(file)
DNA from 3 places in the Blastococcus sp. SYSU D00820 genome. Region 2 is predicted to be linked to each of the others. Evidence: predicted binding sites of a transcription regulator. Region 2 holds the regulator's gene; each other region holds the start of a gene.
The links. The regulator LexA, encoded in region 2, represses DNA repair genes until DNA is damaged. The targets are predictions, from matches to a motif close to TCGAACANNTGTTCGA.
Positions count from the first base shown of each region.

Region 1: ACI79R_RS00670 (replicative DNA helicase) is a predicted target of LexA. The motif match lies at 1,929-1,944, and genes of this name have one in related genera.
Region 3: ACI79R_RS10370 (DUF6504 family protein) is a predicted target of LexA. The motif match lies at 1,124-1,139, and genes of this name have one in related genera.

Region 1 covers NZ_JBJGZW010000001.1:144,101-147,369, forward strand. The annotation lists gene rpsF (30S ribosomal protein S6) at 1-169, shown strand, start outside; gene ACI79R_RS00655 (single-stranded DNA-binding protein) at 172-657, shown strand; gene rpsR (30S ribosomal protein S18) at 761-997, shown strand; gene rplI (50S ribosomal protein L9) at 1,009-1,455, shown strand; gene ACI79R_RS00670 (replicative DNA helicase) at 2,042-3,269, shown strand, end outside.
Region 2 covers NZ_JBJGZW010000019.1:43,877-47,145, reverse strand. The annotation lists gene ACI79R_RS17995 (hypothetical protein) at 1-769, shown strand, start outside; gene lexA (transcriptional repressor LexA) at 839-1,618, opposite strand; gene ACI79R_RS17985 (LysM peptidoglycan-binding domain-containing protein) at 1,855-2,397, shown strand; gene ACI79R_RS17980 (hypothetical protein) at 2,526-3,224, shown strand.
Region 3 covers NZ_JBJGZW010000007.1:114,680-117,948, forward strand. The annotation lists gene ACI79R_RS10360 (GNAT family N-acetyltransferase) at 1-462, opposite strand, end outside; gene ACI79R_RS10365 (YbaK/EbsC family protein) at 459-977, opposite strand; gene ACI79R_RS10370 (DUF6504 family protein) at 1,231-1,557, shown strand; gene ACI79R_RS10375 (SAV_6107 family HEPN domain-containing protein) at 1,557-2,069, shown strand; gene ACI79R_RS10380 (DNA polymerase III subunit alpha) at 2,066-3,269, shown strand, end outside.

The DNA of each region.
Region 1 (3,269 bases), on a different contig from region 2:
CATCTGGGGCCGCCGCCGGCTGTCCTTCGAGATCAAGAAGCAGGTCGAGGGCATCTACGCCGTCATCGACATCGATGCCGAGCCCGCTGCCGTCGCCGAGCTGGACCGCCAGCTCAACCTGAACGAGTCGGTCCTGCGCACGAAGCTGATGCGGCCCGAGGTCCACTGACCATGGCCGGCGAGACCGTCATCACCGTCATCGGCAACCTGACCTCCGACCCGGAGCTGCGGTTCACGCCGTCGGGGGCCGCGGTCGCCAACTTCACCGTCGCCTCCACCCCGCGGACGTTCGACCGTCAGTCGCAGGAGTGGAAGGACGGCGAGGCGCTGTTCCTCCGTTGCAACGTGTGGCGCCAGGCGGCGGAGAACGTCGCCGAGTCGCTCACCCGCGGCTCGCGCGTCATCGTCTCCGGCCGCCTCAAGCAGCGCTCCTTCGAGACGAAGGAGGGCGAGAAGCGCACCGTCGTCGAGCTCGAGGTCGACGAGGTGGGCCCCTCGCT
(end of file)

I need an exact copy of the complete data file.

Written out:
DNA from 3 places in the Blastococcus sp. SYSU D00820 genome. Region 2 is predicted to be linked to each of the others. Evidence: predicted binding sites of a transcription regulator. Region 2 holds the regulator's gene; each other region holds the start of a gene.
The links. The regulator LexA, encoded in region 2, represses DNA repair genes until DNA is damaged. The targets are predictions, from matches to a motif close to TCGAACANNTGTTCGA.
Positions count from the first base shown of each region.

Region 1: ACI79R_RS00670 (replicative DNA helicase) is a predicted target of LexA. The motif match lies at 1,929-1,944, and genes of this name have one in related genera.
Region 3: ACI79R_RS10370 (DUF6504 family protein) is a predicted target of LexA. The motif match lies at 1,124-1,139, and genes of this name have one in related genera.

Region 1 covers NZ_JBJGZW010000001.1:144,101-147,369, forward strand. The annotation lists gene rpsF (30S ribosomal protein S6) at 1-169, shown strand, start outside; gene ACI79R_RS00655 (single-stranded DNA-binding protein) at 172-657, shown strand; gene rpsR (30S ribosomal protein S18) at 761-997, shown strand; gene rplI (50S ribosomal protein L9) at 1,009-1,455, shown strand; gene ACI79R_RS00670 (replicative DNA helicase) at 2,042-3,269, shown strand, end outside.
Region 2 covers NZ_JBJGZW010000019.1:43,877-47,145, reverse strand. The annotation lists gene ACI79R_RS17995 (hypothetical protein) at 1-769, shown strand, start outside; gene lexA (transcriptional repressor LexA) at 839-1,618, opposite strand; gene ACI79R_RS17985 (LysM peptidoglycan-binding domain-containing protein) at 1,855-2,397, shown strand; gene ACI79R_RS17980 (hypothetical protein) at 2,526-3,224, shown strand.
Region 3 covers NZ_JBJGZW010000007.1:114,680-117,948, forward strand. The annotation lists gene ACI79R_RS10360 (GNAT family N-acetyltransferase) at 1-462, opposite strand, end outside; gene ACI79R_RS10365 (YbaK/EbsC family protein) at 459-977, opposite strand; gene ACI79R_RS10370 (DUF6504 family protein) at 1,231-1,557, shown strand; gene ACI79R_RS10375 (SAV_6107 family HEPN domain-containing protein) at 1,557-2,069, shown strand; gene ACI79R_RS10380 (DNA polymerase III subunit alpha) at 2,066-3,269, shown strand, end outside.

The DNA of each region.
Region 1 (3,269 bases), on a different contig from region 2:
CATCTGGGGCCGCCGCCGGCTGTCCTTCGAGATCAAGAAGCAGGTCGAGGGCATCTACGCCGTCATCGACATCGATGCCGAGCCCGCTGCCGTCGCCGAGCTGGACCGCCAGCTCAACCTGAACGAGTCGGTCCTGCGCACGAAGCTGATGCGGCCCGAGGTCCACTGACCATGGCCGGCGAGACCGTCATCACCGTCATCGGCAACCTGACCTCCGACCCGGAGCTGCGGTTCACGCCGTCGGGGGCCGCGGTCGCCAACTTCACCGTCGCCTCCACCCCGCGGACGTTCGACCGTCAGTCGCAGGAGTGGAAGGACGGCGAGGCGCTGTTCCTCCGTTGCAACGTGTGGCGCCAGGCGGCGGAGAACGTCGCCGAGTCGCTCACCCGCGGCTCGCGCGTCATCGTCTCCGGCCGCCTCAAGCAGCGCTCCTTCGAGACGAAGGAGGGCGAGAAGCGCACCGTCGTCGAGCTCGAGGTCGACGAGGTGGGCCCCTCGCT